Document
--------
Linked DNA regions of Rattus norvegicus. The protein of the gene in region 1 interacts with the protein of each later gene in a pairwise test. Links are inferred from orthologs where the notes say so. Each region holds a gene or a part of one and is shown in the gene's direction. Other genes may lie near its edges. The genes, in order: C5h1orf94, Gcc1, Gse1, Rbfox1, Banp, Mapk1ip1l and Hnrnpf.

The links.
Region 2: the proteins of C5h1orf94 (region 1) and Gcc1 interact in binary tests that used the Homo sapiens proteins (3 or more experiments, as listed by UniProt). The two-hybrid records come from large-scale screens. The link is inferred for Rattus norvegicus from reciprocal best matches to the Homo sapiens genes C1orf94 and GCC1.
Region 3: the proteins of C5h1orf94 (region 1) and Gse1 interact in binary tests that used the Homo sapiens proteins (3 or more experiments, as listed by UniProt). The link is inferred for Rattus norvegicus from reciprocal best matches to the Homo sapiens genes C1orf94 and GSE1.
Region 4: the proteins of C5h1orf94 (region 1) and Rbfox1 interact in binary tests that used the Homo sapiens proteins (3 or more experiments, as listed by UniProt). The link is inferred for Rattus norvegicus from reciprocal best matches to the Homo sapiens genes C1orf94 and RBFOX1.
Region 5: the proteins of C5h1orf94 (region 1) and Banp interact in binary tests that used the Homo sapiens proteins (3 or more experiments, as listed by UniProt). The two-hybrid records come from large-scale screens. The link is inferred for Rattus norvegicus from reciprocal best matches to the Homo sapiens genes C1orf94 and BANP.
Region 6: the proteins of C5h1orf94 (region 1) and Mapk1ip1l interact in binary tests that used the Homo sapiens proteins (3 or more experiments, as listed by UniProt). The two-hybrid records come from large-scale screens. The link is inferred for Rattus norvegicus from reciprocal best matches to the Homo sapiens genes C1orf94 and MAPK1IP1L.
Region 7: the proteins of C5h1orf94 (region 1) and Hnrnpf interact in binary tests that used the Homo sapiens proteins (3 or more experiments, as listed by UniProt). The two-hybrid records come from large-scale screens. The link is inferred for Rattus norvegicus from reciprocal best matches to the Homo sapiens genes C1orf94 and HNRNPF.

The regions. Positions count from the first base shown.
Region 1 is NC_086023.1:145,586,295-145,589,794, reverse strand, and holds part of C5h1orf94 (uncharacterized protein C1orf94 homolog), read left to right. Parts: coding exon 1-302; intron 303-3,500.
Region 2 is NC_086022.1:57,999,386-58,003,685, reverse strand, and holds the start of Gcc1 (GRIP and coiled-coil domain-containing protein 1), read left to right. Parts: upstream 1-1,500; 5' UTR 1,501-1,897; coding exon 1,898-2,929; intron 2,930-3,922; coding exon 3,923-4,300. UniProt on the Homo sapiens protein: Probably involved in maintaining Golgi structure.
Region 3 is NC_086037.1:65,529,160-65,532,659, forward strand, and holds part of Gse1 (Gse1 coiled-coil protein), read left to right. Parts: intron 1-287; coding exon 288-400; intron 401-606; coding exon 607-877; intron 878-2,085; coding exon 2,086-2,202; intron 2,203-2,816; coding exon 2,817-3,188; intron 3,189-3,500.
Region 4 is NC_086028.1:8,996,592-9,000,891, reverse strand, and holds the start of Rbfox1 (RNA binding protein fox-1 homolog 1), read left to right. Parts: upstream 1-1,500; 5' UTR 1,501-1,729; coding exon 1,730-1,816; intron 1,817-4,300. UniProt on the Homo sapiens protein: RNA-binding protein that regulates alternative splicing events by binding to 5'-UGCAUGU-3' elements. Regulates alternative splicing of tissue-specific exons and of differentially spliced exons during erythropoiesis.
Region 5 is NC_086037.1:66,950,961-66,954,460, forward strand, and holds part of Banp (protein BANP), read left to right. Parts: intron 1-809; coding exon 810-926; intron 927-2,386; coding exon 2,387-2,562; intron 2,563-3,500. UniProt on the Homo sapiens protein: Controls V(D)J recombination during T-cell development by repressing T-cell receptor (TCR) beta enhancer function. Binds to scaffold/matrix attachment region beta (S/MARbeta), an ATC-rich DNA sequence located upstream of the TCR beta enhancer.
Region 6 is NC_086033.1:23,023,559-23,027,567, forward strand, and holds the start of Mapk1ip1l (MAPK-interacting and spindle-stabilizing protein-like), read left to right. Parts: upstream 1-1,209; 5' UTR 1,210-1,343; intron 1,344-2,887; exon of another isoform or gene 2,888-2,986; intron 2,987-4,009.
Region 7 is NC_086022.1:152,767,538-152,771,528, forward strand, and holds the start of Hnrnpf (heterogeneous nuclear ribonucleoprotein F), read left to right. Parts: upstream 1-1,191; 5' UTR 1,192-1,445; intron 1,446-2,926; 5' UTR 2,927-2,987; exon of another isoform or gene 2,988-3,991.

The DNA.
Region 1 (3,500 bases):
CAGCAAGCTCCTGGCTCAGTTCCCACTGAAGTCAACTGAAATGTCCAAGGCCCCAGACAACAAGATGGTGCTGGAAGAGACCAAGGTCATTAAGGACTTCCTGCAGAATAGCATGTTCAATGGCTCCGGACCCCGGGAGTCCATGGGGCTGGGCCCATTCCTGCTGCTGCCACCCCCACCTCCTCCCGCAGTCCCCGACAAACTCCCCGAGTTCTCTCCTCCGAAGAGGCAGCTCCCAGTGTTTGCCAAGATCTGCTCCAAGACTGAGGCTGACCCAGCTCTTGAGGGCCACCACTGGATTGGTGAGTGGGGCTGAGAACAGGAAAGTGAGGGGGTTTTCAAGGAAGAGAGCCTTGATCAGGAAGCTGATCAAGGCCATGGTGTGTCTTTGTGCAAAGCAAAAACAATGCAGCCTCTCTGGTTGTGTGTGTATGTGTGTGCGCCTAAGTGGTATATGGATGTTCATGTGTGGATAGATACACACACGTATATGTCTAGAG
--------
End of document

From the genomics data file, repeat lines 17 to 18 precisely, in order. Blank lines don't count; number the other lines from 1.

The DNA.
Region 1 (3,500 bases):